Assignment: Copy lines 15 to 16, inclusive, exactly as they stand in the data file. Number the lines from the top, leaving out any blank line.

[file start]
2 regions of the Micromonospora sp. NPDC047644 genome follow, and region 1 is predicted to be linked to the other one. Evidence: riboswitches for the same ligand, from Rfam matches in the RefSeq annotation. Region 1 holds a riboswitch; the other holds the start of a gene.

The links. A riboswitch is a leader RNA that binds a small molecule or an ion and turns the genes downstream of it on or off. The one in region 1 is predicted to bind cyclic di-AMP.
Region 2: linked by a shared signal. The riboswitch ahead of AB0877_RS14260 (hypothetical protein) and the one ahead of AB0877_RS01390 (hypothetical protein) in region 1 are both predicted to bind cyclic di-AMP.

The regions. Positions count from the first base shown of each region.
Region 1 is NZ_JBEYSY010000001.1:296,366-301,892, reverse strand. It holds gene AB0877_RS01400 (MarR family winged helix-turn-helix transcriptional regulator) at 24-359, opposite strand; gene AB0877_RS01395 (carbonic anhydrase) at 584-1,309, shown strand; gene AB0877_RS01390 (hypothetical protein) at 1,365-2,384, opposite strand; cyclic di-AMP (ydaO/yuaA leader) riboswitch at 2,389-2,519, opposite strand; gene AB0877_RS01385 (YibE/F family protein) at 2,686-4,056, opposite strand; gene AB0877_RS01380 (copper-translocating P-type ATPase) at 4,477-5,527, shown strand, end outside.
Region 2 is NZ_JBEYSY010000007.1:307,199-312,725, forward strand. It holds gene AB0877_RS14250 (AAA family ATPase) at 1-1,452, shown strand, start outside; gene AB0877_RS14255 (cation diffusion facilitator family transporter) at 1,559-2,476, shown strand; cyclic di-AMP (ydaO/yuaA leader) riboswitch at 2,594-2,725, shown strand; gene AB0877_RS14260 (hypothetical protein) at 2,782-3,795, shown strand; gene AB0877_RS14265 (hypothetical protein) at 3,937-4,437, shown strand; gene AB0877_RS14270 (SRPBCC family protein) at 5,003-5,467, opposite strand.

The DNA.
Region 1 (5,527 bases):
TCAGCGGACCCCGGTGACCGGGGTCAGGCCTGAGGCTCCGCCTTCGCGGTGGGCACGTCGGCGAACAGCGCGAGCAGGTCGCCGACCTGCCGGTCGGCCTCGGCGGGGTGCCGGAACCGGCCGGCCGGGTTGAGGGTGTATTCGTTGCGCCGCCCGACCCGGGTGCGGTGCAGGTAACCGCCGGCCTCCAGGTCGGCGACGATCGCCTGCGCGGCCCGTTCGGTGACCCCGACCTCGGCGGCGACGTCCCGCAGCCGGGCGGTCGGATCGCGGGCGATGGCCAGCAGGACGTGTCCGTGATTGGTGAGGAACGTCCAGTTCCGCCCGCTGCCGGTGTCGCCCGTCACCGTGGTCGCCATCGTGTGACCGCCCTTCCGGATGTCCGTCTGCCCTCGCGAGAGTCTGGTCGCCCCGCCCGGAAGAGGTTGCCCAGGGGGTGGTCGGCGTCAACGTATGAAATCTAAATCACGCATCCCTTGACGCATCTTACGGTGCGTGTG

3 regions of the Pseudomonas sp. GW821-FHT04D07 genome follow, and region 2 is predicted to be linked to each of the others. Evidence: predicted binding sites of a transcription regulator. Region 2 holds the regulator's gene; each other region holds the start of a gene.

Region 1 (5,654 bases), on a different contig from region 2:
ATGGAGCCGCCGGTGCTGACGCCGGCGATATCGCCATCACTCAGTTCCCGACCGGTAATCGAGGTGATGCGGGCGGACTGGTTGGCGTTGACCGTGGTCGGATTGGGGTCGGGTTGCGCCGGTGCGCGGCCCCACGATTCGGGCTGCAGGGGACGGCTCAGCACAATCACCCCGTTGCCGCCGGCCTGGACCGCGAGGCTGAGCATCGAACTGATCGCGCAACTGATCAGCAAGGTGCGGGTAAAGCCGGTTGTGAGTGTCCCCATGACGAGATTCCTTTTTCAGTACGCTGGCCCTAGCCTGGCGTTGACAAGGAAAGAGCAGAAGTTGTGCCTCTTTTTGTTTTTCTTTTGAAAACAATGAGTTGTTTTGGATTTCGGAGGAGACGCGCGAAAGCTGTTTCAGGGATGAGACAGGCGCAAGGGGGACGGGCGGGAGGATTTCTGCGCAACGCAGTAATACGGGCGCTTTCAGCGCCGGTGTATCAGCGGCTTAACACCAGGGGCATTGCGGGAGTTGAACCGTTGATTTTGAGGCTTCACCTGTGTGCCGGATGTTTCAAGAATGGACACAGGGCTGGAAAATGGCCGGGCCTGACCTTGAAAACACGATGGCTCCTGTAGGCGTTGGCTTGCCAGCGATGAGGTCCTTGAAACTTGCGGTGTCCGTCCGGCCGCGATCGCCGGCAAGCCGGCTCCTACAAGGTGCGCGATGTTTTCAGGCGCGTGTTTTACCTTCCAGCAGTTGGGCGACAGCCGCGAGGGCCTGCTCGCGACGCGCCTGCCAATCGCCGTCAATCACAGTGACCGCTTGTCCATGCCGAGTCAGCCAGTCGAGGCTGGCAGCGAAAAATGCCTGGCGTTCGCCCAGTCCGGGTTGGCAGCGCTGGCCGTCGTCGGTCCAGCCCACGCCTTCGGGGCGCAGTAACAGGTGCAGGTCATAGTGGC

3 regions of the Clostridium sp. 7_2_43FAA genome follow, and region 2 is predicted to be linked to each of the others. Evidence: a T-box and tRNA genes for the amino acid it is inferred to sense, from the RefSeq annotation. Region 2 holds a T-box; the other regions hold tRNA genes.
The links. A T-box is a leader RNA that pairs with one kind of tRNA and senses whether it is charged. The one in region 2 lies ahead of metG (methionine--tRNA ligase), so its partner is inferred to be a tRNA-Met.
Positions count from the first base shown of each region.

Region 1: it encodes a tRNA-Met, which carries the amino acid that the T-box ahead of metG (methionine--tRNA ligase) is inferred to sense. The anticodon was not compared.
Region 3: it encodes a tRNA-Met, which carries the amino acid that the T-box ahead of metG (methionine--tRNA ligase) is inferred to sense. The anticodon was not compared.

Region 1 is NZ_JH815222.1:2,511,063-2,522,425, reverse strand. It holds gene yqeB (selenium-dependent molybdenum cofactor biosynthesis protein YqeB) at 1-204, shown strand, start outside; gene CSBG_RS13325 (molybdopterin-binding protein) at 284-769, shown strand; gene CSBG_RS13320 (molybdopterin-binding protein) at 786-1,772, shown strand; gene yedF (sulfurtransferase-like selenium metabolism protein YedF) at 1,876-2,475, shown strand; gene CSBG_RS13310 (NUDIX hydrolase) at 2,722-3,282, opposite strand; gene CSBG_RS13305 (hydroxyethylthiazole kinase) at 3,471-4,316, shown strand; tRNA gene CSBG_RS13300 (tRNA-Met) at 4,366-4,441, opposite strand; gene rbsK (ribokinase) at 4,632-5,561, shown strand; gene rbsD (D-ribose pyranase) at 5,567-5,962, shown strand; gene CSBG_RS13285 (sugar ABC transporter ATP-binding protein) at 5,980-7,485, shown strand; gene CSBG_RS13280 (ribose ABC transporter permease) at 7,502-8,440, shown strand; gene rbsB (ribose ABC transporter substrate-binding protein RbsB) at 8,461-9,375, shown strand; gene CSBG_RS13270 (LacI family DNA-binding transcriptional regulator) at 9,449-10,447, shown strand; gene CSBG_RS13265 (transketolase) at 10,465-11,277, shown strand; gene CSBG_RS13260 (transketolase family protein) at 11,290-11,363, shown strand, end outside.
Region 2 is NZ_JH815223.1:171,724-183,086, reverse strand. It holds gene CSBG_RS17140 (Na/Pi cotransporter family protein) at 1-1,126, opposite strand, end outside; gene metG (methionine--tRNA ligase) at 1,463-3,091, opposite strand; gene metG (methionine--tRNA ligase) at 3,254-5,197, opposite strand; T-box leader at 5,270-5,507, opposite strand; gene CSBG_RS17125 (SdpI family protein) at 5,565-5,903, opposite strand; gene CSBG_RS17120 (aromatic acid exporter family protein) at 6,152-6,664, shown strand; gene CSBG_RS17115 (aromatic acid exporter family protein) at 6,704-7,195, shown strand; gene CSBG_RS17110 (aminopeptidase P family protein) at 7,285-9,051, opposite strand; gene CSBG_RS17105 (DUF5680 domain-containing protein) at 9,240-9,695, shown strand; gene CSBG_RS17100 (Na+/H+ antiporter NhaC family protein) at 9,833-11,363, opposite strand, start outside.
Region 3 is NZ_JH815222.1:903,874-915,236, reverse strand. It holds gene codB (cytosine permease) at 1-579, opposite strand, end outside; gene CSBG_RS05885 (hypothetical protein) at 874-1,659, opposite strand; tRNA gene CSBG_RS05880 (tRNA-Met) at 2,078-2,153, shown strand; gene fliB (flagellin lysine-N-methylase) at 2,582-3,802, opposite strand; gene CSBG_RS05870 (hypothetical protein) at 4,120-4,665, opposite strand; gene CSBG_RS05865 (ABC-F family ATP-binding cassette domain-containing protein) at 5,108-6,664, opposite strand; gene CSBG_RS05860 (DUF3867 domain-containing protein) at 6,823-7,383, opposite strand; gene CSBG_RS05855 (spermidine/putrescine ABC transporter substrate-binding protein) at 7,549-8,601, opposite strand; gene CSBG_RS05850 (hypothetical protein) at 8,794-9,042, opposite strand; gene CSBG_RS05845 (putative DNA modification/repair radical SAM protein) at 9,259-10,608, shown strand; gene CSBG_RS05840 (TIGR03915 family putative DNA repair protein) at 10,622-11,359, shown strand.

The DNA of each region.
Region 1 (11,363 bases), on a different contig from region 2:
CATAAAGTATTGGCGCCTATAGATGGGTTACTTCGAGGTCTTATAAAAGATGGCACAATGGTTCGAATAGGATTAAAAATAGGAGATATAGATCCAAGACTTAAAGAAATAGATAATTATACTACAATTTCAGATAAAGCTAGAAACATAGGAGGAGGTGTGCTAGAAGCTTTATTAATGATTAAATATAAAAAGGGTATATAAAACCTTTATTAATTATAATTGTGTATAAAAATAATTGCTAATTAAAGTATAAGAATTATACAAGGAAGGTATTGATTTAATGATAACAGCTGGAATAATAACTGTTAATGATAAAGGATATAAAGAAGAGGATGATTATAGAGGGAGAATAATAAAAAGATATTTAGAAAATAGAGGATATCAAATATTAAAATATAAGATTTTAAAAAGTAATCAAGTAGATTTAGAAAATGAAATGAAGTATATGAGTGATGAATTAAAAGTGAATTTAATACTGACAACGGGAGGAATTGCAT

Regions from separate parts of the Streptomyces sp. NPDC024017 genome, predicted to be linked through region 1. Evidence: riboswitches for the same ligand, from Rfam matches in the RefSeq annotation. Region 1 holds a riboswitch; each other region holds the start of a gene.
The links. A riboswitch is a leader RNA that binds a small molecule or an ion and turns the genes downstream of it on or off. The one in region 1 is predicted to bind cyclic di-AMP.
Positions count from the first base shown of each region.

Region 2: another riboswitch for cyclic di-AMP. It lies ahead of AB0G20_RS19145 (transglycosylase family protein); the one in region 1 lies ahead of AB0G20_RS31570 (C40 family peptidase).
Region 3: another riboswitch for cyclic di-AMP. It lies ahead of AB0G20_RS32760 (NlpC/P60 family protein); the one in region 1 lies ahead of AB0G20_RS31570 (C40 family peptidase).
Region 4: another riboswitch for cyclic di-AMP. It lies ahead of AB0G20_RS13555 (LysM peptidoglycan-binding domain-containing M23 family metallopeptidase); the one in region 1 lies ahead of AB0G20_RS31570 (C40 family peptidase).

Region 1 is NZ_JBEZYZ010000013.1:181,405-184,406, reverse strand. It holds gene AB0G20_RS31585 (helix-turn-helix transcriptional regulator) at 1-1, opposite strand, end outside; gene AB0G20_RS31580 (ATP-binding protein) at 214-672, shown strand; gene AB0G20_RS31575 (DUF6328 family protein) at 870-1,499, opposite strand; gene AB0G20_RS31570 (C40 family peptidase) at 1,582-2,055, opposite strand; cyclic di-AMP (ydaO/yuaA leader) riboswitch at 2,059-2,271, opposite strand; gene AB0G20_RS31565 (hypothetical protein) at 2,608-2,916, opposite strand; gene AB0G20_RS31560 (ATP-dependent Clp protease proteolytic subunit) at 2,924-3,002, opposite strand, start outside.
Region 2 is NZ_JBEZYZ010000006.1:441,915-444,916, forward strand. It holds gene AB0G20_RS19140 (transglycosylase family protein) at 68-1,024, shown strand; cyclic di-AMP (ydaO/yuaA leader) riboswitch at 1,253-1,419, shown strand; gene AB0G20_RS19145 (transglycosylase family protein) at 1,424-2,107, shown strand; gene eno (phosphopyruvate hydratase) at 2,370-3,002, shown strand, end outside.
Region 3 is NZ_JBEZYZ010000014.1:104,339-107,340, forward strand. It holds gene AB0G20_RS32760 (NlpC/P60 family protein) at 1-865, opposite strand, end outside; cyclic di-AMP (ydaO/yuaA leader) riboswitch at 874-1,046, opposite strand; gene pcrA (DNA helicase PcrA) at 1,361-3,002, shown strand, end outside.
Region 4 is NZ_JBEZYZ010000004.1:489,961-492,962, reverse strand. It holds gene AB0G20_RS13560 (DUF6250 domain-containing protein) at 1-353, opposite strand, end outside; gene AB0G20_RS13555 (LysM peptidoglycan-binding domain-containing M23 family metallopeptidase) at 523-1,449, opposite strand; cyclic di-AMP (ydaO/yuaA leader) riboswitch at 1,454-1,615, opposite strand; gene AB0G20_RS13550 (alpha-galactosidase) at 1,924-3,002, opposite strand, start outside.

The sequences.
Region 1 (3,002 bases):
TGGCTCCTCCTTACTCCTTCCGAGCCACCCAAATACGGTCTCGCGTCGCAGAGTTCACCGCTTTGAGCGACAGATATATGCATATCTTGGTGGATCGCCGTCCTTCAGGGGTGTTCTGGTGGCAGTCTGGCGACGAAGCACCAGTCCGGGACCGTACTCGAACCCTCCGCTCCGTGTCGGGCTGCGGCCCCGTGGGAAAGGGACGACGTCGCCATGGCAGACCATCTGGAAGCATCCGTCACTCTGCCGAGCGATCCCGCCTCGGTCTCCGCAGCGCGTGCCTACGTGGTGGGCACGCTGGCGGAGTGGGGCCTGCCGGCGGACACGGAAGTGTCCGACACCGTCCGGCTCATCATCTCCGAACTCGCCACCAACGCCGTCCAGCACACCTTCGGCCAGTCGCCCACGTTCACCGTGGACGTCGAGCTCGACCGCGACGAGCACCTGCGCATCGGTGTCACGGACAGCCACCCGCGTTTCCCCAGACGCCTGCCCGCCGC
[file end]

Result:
Positions count from the first base shown of each region.

Region 1: it encodes a tRNA-Met, which carries the amino acid that the T-box ahead of metG (methionine--tRNA ligase) is inferred to sense. The anticodon was not compared.